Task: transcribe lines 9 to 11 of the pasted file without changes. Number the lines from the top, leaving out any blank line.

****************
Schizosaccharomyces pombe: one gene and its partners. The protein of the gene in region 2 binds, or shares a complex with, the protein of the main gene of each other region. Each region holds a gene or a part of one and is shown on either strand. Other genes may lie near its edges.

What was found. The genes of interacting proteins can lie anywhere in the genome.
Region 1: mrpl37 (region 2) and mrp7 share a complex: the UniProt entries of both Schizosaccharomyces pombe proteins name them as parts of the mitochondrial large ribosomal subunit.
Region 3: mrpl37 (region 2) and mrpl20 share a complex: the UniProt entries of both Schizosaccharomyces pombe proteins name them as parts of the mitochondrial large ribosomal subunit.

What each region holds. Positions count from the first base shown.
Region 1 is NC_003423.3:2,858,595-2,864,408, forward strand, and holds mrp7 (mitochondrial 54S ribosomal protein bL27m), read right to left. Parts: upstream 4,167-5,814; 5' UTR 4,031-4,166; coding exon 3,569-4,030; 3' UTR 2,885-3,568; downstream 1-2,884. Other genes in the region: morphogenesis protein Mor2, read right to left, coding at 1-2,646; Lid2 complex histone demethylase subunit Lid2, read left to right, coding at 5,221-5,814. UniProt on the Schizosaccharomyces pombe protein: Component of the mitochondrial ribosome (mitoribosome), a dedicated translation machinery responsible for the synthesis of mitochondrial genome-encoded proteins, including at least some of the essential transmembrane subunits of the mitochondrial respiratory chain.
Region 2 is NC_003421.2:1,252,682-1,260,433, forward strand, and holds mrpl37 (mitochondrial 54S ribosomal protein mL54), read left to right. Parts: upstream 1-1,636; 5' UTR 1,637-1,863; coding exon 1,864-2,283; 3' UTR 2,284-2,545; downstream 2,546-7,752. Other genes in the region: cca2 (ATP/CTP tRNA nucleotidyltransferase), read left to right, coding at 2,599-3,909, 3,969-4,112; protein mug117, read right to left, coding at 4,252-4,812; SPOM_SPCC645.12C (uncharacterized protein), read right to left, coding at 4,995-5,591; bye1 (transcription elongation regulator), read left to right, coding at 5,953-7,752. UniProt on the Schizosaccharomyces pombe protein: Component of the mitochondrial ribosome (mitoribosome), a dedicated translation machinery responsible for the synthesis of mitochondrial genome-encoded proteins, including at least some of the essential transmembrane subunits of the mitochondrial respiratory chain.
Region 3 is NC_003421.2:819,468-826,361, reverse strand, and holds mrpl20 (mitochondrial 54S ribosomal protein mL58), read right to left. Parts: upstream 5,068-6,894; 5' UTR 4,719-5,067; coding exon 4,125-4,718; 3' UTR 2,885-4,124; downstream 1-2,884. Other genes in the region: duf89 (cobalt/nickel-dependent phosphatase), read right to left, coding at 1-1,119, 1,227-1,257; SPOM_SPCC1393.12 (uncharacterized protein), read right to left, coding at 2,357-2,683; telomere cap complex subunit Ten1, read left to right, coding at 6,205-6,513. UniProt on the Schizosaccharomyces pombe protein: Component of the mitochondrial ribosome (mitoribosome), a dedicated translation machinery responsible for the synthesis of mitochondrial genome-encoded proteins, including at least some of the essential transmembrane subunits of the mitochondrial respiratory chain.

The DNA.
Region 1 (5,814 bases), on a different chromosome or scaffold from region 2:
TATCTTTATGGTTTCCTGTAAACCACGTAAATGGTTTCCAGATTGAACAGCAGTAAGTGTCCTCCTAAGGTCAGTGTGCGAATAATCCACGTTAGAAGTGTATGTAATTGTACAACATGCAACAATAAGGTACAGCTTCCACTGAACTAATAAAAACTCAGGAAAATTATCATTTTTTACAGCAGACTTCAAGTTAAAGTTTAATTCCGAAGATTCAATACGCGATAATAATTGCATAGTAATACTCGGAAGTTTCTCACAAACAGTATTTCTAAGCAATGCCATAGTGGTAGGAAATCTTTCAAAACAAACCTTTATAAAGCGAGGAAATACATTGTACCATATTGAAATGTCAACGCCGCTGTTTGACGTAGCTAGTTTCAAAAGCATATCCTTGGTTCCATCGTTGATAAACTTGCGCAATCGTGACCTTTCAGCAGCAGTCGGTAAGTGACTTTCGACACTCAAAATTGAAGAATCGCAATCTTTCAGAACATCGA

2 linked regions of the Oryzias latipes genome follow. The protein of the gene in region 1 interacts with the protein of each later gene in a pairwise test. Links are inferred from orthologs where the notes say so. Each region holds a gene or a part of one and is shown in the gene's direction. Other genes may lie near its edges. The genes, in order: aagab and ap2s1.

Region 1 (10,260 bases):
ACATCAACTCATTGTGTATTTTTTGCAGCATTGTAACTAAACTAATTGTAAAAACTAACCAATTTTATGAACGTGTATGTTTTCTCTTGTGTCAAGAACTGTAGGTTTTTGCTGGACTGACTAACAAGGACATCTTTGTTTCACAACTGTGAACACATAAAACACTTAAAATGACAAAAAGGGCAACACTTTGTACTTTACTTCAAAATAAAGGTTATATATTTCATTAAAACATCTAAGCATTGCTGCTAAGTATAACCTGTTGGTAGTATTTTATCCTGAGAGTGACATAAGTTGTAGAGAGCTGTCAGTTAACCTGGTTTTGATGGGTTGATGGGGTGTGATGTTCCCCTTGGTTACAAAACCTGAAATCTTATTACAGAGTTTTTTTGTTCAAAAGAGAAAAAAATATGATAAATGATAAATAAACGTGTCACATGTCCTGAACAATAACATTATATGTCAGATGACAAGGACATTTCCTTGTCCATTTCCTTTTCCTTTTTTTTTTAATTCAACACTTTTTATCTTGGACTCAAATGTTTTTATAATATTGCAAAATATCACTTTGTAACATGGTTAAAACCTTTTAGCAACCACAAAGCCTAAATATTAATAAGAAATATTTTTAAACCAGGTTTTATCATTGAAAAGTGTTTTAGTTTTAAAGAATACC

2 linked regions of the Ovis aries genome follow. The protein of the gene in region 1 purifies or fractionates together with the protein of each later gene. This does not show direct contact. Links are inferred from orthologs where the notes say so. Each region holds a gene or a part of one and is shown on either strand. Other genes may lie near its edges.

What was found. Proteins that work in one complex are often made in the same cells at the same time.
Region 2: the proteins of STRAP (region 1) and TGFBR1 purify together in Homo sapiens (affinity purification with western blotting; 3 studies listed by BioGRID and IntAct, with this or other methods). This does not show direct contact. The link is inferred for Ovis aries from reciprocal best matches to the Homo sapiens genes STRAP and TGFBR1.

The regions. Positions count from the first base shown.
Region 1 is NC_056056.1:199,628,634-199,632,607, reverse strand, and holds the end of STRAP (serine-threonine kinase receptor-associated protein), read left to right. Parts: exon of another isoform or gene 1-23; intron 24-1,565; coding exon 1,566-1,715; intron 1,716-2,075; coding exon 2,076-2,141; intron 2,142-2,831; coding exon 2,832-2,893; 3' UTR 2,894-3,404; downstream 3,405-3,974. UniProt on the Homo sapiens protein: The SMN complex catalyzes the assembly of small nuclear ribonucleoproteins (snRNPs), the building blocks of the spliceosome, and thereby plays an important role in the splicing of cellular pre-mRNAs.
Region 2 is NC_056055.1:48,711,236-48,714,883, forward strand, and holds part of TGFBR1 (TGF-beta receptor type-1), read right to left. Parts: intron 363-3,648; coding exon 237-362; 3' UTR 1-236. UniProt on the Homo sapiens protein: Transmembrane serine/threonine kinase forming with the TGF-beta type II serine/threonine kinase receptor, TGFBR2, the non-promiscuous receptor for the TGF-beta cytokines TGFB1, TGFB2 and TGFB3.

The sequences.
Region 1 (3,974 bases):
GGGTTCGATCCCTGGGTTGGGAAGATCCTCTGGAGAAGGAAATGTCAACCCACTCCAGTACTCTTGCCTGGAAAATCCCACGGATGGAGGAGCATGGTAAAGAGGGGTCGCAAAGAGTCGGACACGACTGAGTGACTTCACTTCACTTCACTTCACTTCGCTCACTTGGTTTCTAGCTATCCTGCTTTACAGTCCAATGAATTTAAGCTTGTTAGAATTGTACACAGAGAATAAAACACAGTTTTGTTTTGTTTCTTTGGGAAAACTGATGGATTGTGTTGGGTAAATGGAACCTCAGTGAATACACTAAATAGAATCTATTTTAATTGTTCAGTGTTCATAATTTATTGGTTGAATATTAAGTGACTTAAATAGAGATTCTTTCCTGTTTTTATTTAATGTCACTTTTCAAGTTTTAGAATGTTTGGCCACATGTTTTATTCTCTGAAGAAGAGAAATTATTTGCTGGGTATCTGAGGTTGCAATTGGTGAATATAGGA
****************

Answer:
The DNA.
Region 1 (5,814 bases), on a different chromosome or scaffold from region 2:
TATCTTTATGGTTTCCTGTAAACCACGTAAATGGTTTCCAGATTGAACAGCAGTAAGTGTCCTCCTAAGGTCAGTGTGCGAATAATCCACGTTAGAAGTGTATGTAATTGTACAACATGCAACAATAAGGTACAGCTTCCACTGAACTAATAAAAACTCAGGAAAATTATCATTTTTTACAGCAGACTTCAAGTTAAAGTTTAATTCCGAAGATTCAATACGCGATAATAATTGCATAGTAATACTCGGAAGTTTCTCACAAACAGTATTTCTAAGCAATGCCATAGTGGTAGGAAATCTTTCAAAACAAACCTTTATAAAGCGAGGAAATACATTGTACCATATTGAAATGTCAACGCCGCTGTTTGACGTAGCTAGTTTCAAAAGCATATCCTTGGTTCCATCGTTGATAAACTTGCGCAATCGTGACCTTTCAGCAGCAGTCGGTAAGTGACTTTCGACACTCAAAATTGAAGAATCGCAATCTTTCAGAACATCGA